Court rules journalists can’t keep their sources secret
July 19, 2013
A federal appeals court ruled Friday that New York Times journalist James Risen must testify in the trial of a former Central Intelligence Agency officer accused of leaking classified national defense information to the media.
A lower court ruled previously that Risen could protect the source responsible for sharing intelligence about a CIA operation discussed in his writing, but the US Court of Appeals from the Fourth Circuit reversed that decision Friday morning with a 2-1 vote.
“The reporter must appear and give testimony just as every other citizen must. We are not at liberty to conclude otherwise,” Chief Judge William Traxler Jr. wrote for the majority opinion.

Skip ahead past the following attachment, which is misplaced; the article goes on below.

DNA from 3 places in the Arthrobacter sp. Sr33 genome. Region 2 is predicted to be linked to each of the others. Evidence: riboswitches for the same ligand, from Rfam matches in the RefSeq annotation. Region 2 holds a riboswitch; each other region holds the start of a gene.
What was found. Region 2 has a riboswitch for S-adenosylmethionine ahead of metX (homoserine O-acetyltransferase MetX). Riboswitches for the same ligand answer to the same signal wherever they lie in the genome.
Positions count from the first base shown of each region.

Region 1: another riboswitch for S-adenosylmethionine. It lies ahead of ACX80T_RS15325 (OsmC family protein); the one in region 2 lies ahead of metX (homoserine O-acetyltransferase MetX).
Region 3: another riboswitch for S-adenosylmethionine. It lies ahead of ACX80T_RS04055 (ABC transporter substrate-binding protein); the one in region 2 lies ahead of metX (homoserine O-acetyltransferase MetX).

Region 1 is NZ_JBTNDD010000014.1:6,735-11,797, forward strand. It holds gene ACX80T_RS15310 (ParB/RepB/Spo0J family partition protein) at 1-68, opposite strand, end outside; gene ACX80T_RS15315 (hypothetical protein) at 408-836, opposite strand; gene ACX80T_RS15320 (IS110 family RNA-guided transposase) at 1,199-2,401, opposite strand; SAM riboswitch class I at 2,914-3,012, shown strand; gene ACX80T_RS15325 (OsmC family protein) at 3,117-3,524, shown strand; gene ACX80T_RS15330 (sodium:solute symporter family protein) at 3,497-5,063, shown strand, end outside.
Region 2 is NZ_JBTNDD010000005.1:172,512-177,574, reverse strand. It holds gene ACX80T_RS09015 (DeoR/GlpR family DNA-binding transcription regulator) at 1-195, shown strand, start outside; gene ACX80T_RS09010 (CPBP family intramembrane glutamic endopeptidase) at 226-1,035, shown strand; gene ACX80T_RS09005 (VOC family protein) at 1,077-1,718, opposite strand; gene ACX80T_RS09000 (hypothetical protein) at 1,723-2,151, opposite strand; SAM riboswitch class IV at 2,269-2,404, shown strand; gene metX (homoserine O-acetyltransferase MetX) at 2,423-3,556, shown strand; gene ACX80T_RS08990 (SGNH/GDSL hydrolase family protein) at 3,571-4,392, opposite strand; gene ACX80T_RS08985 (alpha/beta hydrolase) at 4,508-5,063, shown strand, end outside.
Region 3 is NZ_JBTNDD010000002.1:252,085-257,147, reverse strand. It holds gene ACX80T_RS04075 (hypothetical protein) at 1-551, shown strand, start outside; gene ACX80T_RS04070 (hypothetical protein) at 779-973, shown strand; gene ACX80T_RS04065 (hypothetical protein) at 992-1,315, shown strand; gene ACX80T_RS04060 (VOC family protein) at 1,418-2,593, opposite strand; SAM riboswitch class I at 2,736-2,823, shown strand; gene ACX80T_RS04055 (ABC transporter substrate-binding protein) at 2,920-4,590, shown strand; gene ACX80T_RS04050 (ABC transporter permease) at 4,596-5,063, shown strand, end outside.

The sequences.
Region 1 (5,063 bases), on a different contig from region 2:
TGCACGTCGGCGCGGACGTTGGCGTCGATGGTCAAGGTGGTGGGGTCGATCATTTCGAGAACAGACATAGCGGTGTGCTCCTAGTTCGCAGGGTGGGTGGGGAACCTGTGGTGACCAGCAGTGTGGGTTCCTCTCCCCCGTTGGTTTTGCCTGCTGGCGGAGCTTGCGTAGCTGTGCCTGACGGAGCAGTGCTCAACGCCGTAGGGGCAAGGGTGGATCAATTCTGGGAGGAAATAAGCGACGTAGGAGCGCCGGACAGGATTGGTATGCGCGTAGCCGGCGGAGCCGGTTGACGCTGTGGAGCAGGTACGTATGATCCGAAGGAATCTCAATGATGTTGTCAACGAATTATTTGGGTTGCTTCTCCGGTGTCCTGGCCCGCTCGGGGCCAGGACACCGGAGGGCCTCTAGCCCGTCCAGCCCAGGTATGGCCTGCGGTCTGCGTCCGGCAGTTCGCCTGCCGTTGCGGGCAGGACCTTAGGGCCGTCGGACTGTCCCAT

The appeal panel’s decision came just days after United States Attorney General Eric Holder presented President Barack Obama with a proposal that would re-shape current law as it applies to journalists in order to more greatly ensure that reporters aren’t targeted during investigations unless other routes that exhausted first. That maneuver came on the heels of two highly public recent Justice Department scandals in which the White House was revealed to have subpoenaed the phones records for several Associated Press offices and also the email history of Fox News reporter James Rosen.
“Journalists should not be at legal risk for doing their jobs. Our focus must be on those who break the law,” Obama said during a May 23 address after those scandals first surfaced.